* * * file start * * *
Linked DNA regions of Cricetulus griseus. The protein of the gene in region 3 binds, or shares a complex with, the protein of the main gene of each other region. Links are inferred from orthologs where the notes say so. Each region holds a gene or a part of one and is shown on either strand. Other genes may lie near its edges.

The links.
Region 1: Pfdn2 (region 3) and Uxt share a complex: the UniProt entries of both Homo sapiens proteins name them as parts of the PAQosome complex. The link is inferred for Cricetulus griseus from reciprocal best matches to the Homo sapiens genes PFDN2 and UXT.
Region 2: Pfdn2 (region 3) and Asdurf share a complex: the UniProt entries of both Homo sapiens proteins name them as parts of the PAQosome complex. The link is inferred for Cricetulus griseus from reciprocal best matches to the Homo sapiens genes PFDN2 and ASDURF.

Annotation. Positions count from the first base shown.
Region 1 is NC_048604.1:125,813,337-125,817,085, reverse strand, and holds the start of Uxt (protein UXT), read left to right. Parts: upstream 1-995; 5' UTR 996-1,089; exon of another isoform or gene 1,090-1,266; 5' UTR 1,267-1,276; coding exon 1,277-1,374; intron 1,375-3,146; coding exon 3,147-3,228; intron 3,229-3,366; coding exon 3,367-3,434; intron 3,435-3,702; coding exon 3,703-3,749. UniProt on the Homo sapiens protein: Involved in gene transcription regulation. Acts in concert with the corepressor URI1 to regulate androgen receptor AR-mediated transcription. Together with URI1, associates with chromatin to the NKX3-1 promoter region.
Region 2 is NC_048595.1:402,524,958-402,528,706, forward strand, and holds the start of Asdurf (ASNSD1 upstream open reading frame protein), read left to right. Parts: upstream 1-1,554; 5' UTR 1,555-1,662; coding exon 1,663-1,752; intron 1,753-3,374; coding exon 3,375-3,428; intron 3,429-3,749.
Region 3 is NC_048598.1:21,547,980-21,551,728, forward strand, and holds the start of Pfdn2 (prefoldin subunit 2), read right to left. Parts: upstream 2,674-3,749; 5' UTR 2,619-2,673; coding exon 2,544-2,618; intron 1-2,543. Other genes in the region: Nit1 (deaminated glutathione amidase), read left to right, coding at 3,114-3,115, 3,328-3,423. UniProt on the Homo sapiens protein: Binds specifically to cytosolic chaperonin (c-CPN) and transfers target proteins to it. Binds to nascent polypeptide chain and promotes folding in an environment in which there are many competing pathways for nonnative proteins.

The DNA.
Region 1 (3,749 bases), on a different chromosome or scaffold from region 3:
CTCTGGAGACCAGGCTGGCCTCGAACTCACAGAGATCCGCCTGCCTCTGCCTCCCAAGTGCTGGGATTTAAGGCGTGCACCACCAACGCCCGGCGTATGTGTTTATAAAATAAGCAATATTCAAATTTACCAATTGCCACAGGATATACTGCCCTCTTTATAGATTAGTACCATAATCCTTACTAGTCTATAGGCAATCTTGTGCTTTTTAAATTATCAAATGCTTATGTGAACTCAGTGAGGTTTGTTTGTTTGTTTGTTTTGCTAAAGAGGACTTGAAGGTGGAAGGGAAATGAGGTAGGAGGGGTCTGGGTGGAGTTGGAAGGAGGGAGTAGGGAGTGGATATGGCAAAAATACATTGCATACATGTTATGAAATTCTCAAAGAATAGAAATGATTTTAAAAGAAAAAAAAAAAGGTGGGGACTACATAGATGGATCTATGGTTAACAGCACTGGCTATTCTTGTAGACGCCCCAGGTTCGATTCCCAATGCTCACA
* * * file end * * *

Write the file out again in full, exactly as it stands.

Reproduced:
Linked DNA regions of Cricetulus griseus. The protein of the gene in region 3 binds, or shares a complex with, the protein of the main gene of each other region. Links are inferred from orthologs where the notes say so. Each region holds a gene or a part of one and is shown on either strand. Other genes may lie near its edges.

The links.
Region 1: Pfdn2 (region 3) and Uxt share a complex: the UniProt entries of both Homo sapiens proteins name them as parts of the PAQosome complex. The link is inferred for Cricetulus griseus from reciprocal best matches to the Homo sapiens genes PFDN2 and UXT.
Region 2: Pfdn2 (region 3) and Asdurf share a complex: the UniProt entries of both Homo sapiens proteins name them as parts of the PAQosome complex. The link is inferred for Cricetulus griseus from reciprocal best matches to the Homo sapiens genes PFDN2 and ASDURF.

Annotation. Positions count from the first base shown.
Region 1 is NC_048604.1:125,813,337-125,817,085, reverse strand, and holds the start of Uxt (protein UXT), read left to right. Parts: upstream 1-995; 5' UTR 996-1,089; exon of another isoform or gene 1,090-1,266; 5' UTR 1,267-1,276; coding exon 1,277-1,374; intron 1,375-3,146; coding exon 3,147-3,228; intron 3,229-3,366; coding exon 3,367-3,434; intron 3,435-3,702; coding exon 3,703-3,749. UniProt on the Homo sapiens protein: Involved in gene transcription regulation. Acts in concert with the corepressor URI1 to regulate androgen receptor AR-mediated transcription. Together with URI1, associates with chromatin to the NKX3-1 promoter region.
Region 2 is NC_048595.1:402,524,958-402,528,706, forward strand, and holds the start of Asdurf (ASNSD1 upstream open reading frame protein), read left to right. Parts: upstream 1-1,554; 5' UTR 1,555-1,662; coding exon 1,663-1,752; intron 1,753-3,374; coding exon 3,375-3,428; intron 3,429-3,749.
Region 3 is NC_048598.1:21,547,980-21,551,728, forward strand, and holds the start of Pfdn2 (prefoldin subunit 2), read right to left. Parts: upstream 2,674-3,749; 5' UTR 2,619-2,673; coding exon 2,544-2,618; intron 1-2,543. Other genes in the region: Nit1 (deaminated glutathione amidase), read left to right, coding at 3,114-3,115, 3,328-3,423. UniProt on the Homo sapiens protein: Binds specifically to cytosolic chaperonin (c-CPN) and transfers target proteins to it. Binds to nascent polypeptide chain and promotes folding in an environment in which there are many competing pathways for nonnative proteins.

The DNA.
Region 1 (3,749 bases), on a different chromosome or scaffold from region 3:
CTCTGGAGACCAGGCTGGCCTCGAACTCACAGAGATCCGCCTGCCTCTGCCTCCCAAGTGCTGGGATTTAAGGCGTGCACCACCAACGCCCGGCGTATGTGTTTATAAAATAAGCAATATTCAAATTTACCAATTGCCACAGGATATACTGCCCTCTTTATAGATTAGTACCATAATCCTTACTAGTCTATAGGCAATCTTGTGCTTTTTAAATTATCAAATGCTTATGTGAACTCAGTGAGGTTTGTTTGTTTGTTTGTTTTGCTAAAGAGGACTTGAAGGTGGAAGGGAAATGAGGTAGGAGGGGTCTGGGTGGAGTTGGAAGGAGGGAGTAGGGAGTGGATATGGCAAAAATACATTGCATACATGTTATGAAATTCTCAAAGAATAGAAATGATTTTAAAAGAAAAAAAAAAAGGTGGGGACTACATAGATGGATCTATGGTTAACAGCACTGGCTATTCTTGTAGACGCCCCAGGTTCGATTCCCAATGCTCACA